With less opportunity because of the constraints placed on women at the time, Trudie Denman carved out a truly remarkable life. She refused to be merely a decoration of her husband. In 1912, when fishing off Sorrento in Victoria, she hooked a shark five feet long. When it was hauled on board, still very much alive and thrashing, Lady Denman calmly ‘shot the monster’, according to Society magazine, ‘with her own revolver, one bullet doing the trick’.
Encouraged by her parents, Gertrude Pearson, Lady Denman, was a free, independent spirit, a keen golfer, tennis and hockey player, and lover of the outdoors. She was one of the first women to obtain a driver’s licence in Britain; she almost single-handedly organised for tens of millions of cigarettes to be sent to the English soldiers fighting in France in the Great War; she was in charge of the Women’s Land Army in World War Two; she once dug a great big hole in the lawns of Government House, in Melbourne, to practise her bunker shots; and she loved the theatre, passionately, becoming good friends with our own grand dame, Nellie Melba.
I wonder was it Melba’s sense of humour that Trudie especially enjoyed, the Australian diva’s well-documented, rather risqué ways. On one occasion when on a ship between the hemispheres, Melba was served a rapidly melting jelly, promptly remarking to the waiter: ‘There are two things I like stiff, my man, and jelly is one of them’. Perhaps it was a taste for the wicked that forged a bond between independent Nellie and independent Trudie.
Tom Denman had a peerage but little money, so the Pearson fortune of Gertrude’s father, Lord Coudray, certainly assisted his career path. While the Denmans did bring to Australia their personal servants, two carriages and three motor cars, commensurate with their social position, they also brought a no-frills attitude. Both hated excessive formality, and this was quickly noted and admired by their hosts.
So tangible was this chemistry between the Denmans and the Labor men that, as I was told earlier this week by the Denmans’ grandson, Mark Burrell, Lord Thomas Denman, ‘D’ as the family always affectionately called him, took it upon himself to write to the King suggesting that the Australian government should take charge of its own Australian navy. And this in 1913, as tension between Britain and Germany was rapidly escalating. The suggestion in the letter was never likely to be acted upon at that time; indeed, Lord Thomas Denman, it was felt by his aristocratic and political peers, had, to use Mark Burrell’s phrase the other day, ‘gone native’. Crossed over. He had committed the cardinal sin of choosing the periphery, Australia, over the metropolis, England—the colonies over the Empire. He was shunned. Hindsight, fortunately, enables Australians to elevate him to the ranks of our most progressive early Governors-General.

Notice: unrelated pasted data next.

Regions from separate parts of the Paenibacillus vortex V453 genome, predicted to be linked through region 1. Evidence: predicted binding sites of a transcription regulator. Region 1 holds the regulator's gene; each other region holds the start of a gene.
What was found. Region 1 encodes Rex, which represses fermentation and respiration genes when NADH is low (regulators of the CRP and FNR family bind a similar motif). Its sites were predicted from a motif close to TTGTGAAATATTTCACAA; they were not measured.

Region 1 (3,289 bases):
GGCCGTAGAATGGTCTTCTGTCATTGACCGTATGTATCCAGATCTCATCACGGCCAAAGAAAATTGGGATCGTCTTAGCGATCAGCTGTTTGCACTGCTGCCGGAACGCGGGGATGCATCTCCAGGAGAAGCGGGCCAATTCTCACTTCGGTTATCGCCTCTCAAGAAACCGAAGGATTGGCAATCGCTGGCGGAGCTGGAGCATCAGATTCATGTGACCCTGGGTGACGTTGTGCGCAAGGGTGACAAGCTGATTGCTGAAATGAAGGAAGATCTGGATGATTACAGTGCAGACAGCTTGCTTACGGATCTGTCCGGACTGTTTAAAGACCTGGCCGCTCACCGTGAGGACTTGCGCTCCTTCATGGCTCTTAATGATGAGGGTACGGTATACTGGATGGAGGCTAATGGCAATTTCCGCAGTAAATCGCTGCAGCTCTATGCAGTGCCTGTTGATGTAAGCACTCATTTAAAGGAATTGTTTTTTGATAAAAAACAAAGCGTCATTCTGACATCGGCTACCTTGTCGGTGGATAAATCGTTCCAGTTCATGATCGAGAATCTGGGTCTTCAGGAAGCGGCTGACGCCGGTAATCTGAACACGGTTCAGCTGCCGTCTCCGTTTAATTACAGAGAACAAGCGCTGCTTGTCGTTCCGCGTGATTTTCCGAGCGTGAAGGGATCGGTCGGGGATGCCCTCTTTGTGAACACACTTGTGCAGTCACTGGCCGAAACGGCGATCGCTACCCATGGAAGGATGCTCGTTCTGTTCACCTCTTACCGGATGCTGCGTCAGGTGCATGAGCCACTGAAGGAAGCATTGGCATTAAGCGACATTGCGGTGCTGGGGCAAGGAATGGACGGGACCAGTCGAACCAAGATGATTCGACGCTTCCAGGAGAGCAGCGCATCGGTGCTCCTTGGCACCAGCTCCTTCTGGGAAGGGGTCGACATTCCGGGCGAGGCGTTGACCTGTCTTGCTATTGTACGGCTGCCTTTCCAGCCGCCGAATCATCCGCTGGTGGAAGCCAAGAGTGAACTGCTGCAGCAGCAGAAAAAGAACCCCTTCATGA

This close Denmans/Labor relationship was visibly on show on the 12 March 1913, as we can see in Claude Vautin’s fine photographs—and, in particular, in the precious Raymond Longford/Ernest Higgins film footage of the day’s events. This classic nineteen minutes of footage has its own distinctive story, its own set of small, yet significant miracles. When the firm of Spencer’s Pictures decided to cover Canberra’s 12 March ceremony, it just so happened that the most significant person on their books, actor and director Raymond Longford, in time acknowledged as the most important film-maker in the history of Australian silent film, was between pictures. Spencer’s sent him down to direct their film, together with Ernest Higgins, a highly talented cinematographer.
Longford is best known today as the director of the one acknowledged classic of the thirty-year Australian silent film era, The Sentimental Bloke, of 1919, based on C.J. Dennis’ popular literary work. The female star of ‘The Bloke’ was Lottie Lyell, Longford’s professional, and life, partner. As film biographer William Drew has written: ‘In their films, rich with humour and insightful observation, [Longford and Lyell] revealed to the world for the first time on screen the plucky, resourceful, democratic national character of the Australian ... [Longford and Lyell] belong not only to Australian, but also to world cinema’.
Raymond Longford comes to Canberra for the 12 March 1913 festivities. His film survives against the odds. You could not have script-written it any better than that.
Finally, a few moments on one of the ‘lost’ narratives of the day. Numerous letters included in the bulging National Archives of Australia file throw light on individuals from many walks of life—former prime ministers, significant surveyors, journalists, members of parliament, departmental heads and staff, union officials and prominent Monaro residents, to name a few—who failed to make Minister O’Malley’s invite list in the first round. The reasons appear to have ranged from bias, to oversight, to just plain human and departmental ignorance. Other ‘no-shows’ included invited individuals absent for reasons ranging from severe illness to necessary formal duties.